J. J. Abrams and Bad Robot will adapt a live-action version of 'Your Name'.

The highest grossing anime film ever, Your Name, is getting a live-action adaptation courtesy of nerd king J. J. Abrams and his production company Bad Robot. A segment of the internet collectively groaned, but perhaps there’s reason to be excited.

In Makoto Shinkai’s Your Name, a teenaged Japanese boy and girl mysteriously begin swapping bodies intermittently. What begins as an innocent and fun fantasy takes unexpected turns, transforming into a dazzling spectacle as the two struggle to meet and avert a disaster. To date, Your Name has grossed more than $355 million and is the highest-grossing anime of all time.

Screen Daily reported Wednesday that Paramount Pictures and J. J. Abrams’ Bad Robot acquired the rights to adapt the anime into a live-action film. Abrams, who previously produced all three Chris Pine-led Star Trek movies and Star Wars: The Force Awakens, will produce Your Name alongside Lindsey Weber and Genki Kawamura, the anime’s original producer. Eric Heisserer, who wrote the Osca-nominated Arrival, will adapt the screenplay, and Toho will handle distribution in Japan.

No director has been confirmed yet, but considering Abrams’ skill at genre fiction, it’s entirely possible that he might helm the project himself.

Taki Tachibana (left) and Mitsuha Miyamizu (right) lead very different lives but become inexplicably connected in this way.
Taki Tachibana (left) and Mitsuha Miyamizu (right) lead very different lives but become inexplicably connected in this way.

Hollywood has a less than glamorous history of adapting anime properties before, with many ongoing frustrations about whitewashing being legitimate concerns. It happened with Ghost in the Shell. More recently, Adam Wingard brought to Netflix, and defended, a thoroughly Caucasian live-action version of Death Note based on a horror manga and anime steeped in Japanese mythology.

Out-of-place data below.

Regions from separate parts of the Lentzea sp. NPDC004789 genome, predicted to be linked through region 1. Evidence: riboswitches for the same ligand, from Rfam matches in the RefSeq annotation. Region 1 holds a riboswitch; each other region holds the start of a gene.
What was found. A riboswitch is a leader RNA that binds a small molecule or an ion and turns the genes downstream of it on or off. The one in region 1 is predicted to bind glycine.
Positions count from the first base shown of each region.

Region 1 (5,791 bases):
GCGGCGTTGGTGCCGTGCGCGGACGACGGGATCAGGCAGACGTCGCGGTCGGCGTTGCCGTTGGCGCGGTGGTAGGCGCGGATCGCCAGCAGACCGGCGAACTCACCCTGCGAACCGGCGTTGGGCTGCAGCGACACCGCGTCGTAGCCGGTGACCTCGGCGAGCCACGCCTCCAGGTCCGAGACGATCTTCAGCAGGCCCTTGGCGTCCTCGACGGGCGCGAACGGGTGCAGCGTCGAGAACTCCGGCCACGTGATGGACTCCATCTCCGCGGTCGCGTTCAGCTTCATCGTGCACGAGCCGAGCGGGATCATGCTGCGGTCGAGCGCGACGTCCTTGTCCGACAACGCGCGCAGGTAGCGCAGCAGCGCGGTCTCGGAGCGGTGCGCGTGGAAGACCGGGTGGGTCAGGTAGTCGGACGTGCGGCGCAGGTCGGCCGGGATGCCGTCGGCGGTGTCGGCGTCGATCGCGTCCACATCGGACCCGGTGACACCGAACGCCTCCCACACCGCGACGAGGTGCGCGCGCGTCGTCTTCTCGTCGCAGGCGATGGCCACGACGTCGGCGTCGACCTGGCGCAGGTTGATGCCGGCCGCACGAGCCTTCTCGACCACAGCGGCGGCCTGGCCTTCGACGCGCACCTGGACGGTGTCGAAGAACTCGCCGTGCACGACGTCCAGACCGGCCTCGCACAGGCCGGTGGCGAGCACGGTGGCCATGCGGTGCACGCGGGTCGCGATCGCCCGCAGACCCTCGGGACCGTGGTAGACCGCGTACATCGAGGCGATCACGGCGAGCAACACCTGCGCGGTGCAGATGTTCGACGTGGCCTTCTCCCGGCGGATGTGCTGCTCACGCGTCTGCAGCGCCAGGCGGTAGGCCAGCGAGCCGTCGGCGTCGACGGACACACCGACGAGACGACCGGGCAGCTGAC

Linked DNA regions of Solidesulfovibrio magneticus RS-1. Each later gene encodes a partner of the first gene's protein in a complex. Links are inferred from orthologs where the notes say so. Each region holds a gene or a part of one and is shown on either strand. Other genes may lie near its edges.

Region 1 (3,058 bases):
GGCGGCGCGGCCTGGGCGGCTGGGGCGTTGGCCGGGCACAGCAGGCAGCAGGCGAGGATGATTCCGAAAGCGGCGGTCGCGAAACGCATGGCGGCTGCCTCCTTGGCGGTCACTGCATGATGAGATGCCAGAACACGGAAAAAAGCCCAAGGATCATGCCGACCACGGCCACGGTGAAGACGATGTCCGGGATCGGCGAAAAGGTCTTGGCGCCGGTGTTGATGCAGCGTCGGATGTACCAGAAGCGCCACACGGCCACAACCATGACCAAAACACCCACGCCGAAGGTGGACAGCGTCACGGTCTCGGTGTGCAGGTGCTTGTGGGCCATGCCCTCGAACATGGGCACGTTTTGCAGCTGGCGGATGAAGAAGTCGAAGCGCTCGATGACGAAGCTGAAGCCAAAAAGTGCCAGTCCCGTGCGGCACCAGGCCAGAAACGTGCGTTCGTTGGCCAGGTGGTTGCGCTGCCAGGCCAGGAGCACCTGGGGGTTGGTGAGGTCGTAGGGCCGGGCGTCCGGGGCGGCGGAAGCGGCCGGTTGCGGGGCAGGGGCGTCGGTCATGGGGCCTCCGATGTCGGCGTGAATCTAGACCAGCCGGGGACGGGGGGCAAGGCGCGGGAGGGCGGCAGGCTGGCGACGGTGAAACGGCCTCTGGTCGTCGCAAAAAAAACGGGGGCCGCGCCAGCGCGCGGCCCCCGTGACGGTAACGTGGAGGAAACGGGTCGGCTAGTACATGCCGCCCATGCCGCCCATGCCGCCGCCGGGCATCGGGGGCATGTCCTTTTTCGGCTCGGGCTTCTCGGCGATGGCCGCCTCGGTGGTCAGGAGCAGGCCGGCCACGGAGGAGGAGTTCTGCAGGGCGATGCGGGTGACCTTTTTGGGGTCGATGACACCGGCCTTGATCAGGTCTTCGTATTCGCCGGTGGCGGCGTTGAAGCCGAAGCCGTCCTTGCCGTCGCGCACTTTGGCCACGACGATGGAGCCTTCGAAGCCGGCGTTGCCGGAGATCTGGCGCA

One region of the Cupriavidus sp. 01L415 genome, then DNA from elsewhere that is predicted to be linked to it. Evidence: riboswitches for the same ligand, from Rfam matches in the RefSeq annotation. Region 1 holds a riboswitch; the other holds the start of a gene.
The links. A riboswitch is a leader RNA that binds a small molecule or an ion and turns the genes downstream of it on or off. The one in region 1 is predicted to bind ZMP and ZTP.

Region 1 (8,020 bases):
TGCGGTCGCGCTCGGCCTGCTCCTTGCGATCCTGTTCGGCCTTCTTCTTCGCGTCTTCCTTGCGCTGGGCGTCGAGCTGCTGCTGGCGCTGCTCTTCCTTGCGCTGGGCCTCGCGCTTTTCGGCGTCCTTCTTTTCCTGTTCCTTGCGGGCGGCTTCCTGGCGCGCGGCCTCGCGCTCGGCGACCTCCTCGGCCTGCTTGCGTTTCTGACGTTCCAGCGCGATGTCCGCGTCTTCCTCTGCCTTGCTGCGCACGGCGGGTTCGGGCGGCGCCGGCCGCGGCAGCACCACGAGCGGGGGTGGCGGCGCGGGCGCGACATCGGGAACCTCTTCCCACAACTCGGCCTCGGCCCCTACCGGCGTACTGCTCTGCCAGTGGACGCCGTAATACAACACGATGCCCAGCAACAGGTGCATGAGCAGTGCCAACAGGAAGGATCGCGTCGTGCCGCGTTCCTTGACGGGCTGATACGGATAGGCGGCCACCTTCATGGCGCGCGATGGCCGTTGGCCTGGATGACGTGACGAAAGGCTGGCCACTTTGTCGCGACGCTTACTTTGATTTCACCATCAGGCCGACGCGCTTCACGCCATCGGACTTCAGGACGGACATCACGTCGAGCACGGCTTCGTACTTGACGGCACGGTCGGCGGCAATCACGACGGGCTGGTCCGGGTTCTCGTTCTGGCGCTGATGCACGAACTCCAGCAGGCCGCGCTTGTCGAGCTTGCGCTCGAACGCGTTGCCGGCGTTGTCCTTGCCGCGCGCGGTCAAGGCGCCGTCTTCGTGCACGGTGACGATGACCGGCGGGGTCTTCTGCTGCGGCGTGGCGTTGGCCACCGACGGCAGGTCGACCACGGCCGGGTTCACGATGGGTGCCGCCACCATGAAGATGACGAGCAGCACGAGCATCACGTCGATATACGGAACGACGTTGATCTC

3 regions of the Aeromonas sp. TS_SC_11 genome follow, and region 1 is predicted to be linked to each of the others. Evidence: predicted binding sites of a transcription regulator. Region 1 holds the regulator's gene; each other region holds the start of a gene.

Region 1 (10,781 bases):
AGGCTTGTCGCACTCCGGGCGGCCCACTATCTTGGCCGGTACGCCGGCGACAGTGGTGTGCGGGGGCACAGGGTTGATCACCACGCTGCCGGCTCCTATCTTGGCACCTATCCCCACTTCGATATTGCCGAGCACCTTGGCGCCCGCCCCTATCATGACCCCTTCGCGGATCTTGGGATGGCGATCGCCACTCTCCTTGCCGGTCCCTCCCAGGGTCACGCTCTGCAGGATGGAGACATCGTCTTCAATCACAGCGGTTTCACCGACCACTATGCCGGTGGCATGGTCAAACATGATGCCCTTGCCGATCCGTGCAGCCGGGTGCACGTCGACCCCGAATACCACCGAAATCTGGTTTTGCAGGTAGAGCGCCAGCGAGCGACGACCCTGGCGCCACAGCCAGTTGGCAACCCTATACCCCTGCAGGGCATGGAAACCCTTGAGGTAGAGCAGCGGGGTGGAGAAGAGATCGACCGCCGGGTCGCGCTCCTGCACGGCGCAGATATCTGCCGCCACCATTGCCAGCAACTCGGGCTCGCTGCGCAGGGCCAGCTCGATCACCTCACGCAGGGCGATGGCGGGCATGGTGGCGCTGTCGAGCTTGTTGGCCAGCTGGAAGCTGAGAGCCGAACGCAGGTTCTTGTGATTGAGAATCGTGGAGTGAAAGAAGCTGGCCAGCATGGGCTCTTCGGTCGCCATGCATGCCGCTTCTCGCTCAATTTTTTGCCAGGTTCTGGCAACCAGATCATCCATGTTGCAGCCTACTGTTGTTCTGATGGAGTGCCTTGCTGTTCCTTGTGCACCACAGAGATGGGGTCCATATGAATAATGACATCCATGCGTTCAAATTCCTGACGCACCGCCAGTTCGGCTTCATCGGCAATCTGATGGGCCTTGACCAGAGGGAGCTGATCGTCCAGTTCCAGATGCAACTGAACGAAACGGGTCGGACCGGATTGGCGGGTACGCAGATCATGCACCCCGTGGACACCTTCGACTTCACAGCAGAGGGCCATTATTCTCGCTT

Fans threatened to boycott Death Note on account of the whitewashing, and when it did finally release, most just shrugged at the film’s mediocrity and moved on.

But fans sometimes forget that the best adaptations can be more interpretive in nature, and if anybody has captivated audiences time and time again with his work in sci-fi and other genre films, it’s J. J. Abrams. And considering that Arrival was one of the absolute best fantastical sci-fi films of 2016, Eric Heisserer writing the script for Your Name presents another cause for excitement.

Still, concerns are already being raised about what an Americanized version of Your Name could look like:

The collective response of the internet seems decidedly negative, with outlets like Kotaku saying “fans would be forgiven for being less enthusiastic.” Some see it as Hollywood undermining the legitimacy as a medium of storytelling.

Some rightfully called the original “perfect as is”:

The collective exasperated sigh and forehead-slapping are both audible:

Whether or not the original Your Name is indeed perfect as is, a Hollywood adaption could only further to widen the audience for such an awe-inspiring and original story. With Abrams and Heisserer involved, Your Name is in good hands. Even original producer Genki Kawamura thinks so, along with Makoto Shinkai, writer and director of the original.

Kawamura said in a statement, “Just like in the film it feels like a dream, Mr. Abrams and his team have captivated audiences in their masterful reinvention of known properties.” He calls Your Name a “sci-fi infused love story” and says he is “greatly honored to work with these incredible creators in bringing to audiences the Hollywood live-action version of Your Name.”

Shinkai added his own enthusiasm:

Your Name is a film created with the innate imaginations of a Japanese team and put together in a domestic medium. When such a work is imbued with Hollywood filmmaking, we may see new possibilities that we had been completely unaware of — I am looking forward to the live-action film with excited anticipation.”

We don’t know much about the upcoming adaptation, but the creators of the original seem excited for the potential it has to tell a similar kind of story to an even wider audience.


The Your Name live-action adaption has no confirmed schedule thus far.

Photos via Toho (1, 2)